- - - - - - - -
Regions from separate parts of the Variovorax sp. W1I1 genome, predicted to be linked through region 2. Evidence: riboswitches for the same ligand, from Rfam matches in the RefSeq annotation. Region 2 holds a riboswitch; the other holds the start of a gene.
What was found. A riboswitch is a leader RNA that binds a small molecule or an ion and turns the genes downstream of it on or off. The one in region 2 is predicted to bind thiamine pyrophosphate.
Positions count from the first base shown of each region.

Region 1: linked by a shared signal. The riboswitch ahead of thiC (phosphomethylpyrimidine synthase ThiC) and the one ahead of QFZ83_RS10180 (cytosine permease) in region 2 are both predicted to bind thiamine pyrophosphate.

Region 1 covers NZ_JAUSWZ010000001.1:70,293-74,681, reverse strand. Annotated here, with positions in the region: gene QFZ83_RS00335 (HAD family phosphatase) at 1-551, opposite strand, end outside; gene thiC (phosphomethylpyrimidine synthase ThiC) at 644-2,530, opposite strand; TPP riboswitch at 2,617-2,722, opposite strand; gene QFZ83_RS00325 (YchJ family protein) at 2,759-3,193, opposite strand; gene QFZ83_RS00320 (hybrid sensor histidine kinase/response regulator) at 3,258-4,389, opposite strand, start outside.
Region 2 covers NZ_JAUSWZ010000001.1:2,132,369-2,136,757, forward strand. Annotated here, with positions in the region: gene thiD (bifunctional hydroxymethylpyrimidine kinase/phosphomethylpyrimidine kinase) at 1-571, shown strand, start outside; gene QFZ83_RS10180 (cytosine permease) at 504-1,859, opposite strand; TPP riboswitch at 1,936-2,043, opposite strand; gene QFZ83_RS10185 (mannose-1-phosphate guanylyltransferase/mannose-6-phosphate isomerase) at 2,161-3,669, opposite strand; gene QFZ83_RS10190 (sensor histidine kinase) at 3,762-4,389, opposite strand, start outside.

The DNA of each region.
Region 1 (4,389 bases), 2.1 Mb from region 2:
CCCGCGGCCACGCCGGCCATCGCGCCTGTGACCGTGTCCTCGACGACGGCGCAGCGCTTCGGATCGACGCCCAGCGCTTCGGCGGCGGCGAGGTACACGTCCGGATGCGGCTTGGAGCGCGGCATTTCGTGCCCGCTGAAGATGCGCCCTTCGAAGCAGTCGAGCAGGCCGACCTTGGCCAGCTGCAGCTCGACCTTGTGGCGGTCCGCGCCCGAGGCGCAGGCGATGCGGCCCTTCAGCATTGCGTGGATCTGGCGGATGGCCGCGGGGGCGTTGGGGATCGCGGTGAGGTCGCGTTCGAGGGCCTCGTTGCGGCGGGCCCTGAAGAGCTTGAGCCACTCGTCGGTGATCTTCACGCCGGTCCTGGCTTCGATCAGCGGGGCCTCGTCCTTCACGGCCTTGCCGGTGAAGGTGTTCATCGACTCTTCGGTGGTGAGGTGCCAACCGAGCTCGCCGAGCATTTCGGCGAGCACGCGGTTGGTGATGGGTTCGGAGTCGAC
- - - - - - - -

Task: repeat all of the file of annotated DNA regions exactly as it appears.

Regions from separate parts of the Variovorax sp. W1I1 genome, predicted to be linked through region 2. Evidence: riboswitches for the same ligand, from Rfam matches in the RefSeq annotation. Region 2 holds a riboswitch; the other holds the start of a gene.
What was found. A riboswitch is a leader RNA that binds a small molecule or an ion and turns the genes downstream of it on or off. The one in region 2 is predicted to bind thiamine pyrophosphate.
Positions count from the first base shown of each region.

Region 1: linked by a shared signal. The riboswitch ahead of thiC (phosphomethylpyrimidine synthase ThiC) and the one ahead of QFZ83_RS10180 (cytosine permease) in region 2 are both predicted to bind thiamine pyrophosphate.

Region 1 covers NZ_JAUSWZ010000001.1:70,293-74,681, reverse strand. Annotated here, with positions in the region: gene QFZ83_RS00335 (HAD family phosphatase) at 1-551, opposite strand, end outside; gene thiC (phosphomethylpyrimidine synthase ThiC) at 644-2,530, opposite strand; TPP riboswitch at 2,617-2,722, opposite strand; gene QFZ83_RS00325 (YchJ family protein) at 2,759-3,193, opposite strand; gene QFZ83_RS00320 (hybrid sensor histidine kinase/response regulator) at 3,258-4,389, opposite strand, start outside.
Region 2 covers NZ_JAUSWZ010000001.1:2,132,369-2,136,757, forward strand. Annotated here, with positions in the region: gene thiD (bifunctional hydroxymethylpyrimidine kinase/phosphomethylpyrimidine kinase) at 1-571, shown strand, start outside; gene QFZ83_RS10180 (cytosine permease) at 504-1,859, opposite strand; TPP riboswitch at 1,936-2,043, opposite strand; gene QFZ83_RS10185 (mannose-1-phosphate guanylyltransferase/mannose-6-phosphate isomerase) at 2,161-3,669, opposite strand; gene QFZ83_RS10190 (sensor histidine kinase) at 3,762-4,389, opposite strand, start outside.

The DNA of each region.
Region 1 (4,389 bases), 2.1 Mb from region 2:
CCCGCGGCCACGCCGGCCATCGCGCCTGTGACCGTGTCCTCGACGACGGCGCAGCGCTTCGGATCGACGCCCAGCGCTTCGGCGGCGGCGAGGTACACGTCCGGATGCGGCTTGGAGCGCGGCATTTCGTGCCCGCTGAAGATGCGCCCTTCGAAGCAGTCGAGCAGGCCGACCTTGGCCAGCTGCAGCTCGACCTTGTGGCGGTCCGCGCCCGAGGCGCAGGCGATGCGGCCCTTCAGCATTGCGTGGATCTGGCGGATGGCCGCGGGGGCGTTGGGGATCGCGGTGAGGTCGCGTTCGAGGGCCTCGTTGCGGCGGGCCCTGAAGAGCTTGAGCCACTCGTCGGTGATCTTCACGCCGGTCCTGGCTTCGATCAGCGGGGCCTCGTCCTTCACGGCCTTGCCGGTGAAGGTGTTCATCGACTCTTCGGTGGTGAGGTGCCAACCGAGCTCGCCGAGCATTTCGGCGAGCACGCGGTTGGTGATGGGTTCGGAGTCGAC